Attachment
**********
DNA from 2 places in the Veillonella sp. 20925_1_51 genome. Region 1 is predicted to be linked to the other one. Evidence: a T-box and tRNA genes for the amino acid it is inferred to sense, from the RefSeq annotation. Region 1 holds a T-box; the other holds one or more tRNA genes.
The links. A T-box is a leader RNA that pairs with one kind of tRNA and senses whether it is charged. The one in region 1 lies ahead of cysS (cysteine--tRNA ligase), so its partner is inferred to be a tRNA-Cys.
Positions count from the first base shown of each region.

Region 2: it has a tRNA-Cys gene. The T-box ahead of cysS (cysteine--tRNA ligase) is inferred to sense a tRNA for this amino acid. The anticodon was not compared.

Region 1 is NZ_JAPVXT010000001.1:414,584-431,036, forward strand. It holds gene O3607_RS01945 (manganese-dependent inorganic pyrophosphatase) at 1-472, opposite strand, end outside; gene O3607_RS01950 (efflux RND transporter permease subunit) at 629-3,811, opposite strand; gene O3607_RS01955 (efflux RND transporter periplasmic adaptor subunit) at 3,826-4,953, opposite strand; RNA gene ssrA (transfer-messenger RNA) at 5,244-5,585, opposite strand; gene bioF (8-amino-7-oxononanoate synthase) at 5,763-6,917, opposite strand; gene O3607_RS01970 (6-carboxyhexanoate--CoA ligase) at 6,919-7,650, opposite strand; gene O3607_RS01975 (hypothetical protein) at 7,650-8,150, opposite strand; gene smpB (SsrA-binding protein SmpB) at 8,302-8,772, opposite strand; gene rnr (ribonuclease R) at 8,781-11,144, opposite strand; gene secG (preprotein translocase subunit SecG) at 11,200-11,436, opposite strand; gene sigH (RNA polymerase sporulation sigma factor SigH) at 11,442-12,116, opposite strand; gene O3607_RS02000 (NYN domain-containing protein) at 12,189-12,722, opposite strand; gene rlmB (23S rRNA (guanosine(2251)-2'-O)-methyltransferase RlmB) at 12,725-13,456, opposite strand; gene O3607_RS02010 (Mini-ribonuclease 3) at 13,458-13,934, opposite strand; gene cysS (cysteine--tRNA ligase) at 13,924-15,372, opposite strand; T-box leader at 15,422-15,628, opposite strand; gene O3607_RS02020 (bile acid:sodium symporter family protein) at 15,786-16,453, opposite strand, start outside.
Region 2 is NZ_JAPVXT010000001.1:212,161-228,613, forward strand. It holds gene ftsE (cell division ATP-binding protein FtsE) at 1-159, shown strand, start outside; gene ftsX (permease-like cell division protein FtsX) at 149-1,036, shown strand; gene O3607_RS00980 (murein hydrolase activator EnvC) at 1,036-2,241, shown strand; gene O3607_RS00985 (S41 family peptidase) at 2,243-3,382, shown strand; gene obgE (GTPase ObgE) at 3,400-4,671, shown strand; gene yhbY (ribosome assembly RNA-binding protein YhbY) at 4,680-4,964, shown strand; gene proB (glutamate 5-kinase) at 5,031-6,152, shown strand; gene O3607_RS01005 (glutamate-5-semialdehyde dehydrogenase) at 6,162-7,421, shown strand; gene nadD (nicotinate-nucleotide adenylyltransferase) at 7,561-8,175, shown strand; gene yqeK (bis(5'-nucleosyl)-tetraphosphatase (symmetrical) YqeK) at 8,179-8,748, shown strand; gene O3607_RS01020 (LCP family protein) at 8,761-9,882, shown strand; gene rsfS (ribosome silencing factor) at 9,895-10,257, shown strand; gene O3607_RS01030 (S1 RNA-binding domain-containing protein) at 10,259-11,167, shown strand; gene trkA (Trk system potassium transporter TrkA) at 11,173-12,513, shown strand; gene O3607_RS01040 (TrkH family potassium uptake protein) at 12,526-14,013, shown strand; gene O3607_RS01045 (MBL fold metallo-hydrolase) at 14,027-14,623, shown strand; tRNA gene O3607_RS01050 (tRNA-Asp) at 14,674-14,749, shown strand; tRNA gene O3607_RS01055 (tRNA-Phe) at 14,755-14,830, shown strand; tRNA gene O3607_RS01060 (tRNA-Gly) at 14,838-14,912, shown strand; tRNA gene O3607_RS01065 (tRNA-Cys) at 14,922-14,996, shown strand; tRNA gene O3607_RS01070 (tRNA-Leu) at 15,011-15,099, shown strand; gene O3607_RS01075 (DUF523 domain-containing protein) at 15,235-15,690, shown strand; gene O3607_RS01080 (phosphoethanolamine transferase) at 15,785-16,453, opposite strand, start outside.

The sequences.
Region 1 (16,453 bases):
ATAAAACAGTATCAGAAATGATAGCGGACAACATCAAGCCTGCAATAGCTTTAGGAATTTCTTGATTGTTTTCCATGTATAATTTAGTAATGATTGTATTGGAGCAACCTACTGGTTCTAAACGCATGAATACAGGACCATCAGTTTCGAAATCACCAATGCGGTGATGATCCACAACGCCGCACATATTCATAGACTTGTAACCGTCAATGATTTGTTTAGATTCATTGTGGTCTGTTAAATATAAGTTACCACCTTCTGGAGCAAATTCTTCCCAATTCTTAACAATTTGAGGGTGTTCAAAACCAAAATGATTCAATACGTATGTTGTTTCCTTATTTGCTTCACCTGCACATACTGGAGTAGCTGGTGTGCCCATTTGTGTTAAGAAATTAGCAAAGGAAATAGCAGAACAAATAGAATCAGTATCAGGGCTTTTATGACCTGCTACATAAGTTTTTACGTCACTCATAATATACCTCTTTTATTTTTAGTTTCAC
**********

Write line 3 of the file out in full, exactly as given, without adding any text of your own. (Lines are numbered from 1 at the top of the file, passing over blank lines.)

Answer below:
Positions count from the first base shown of each region.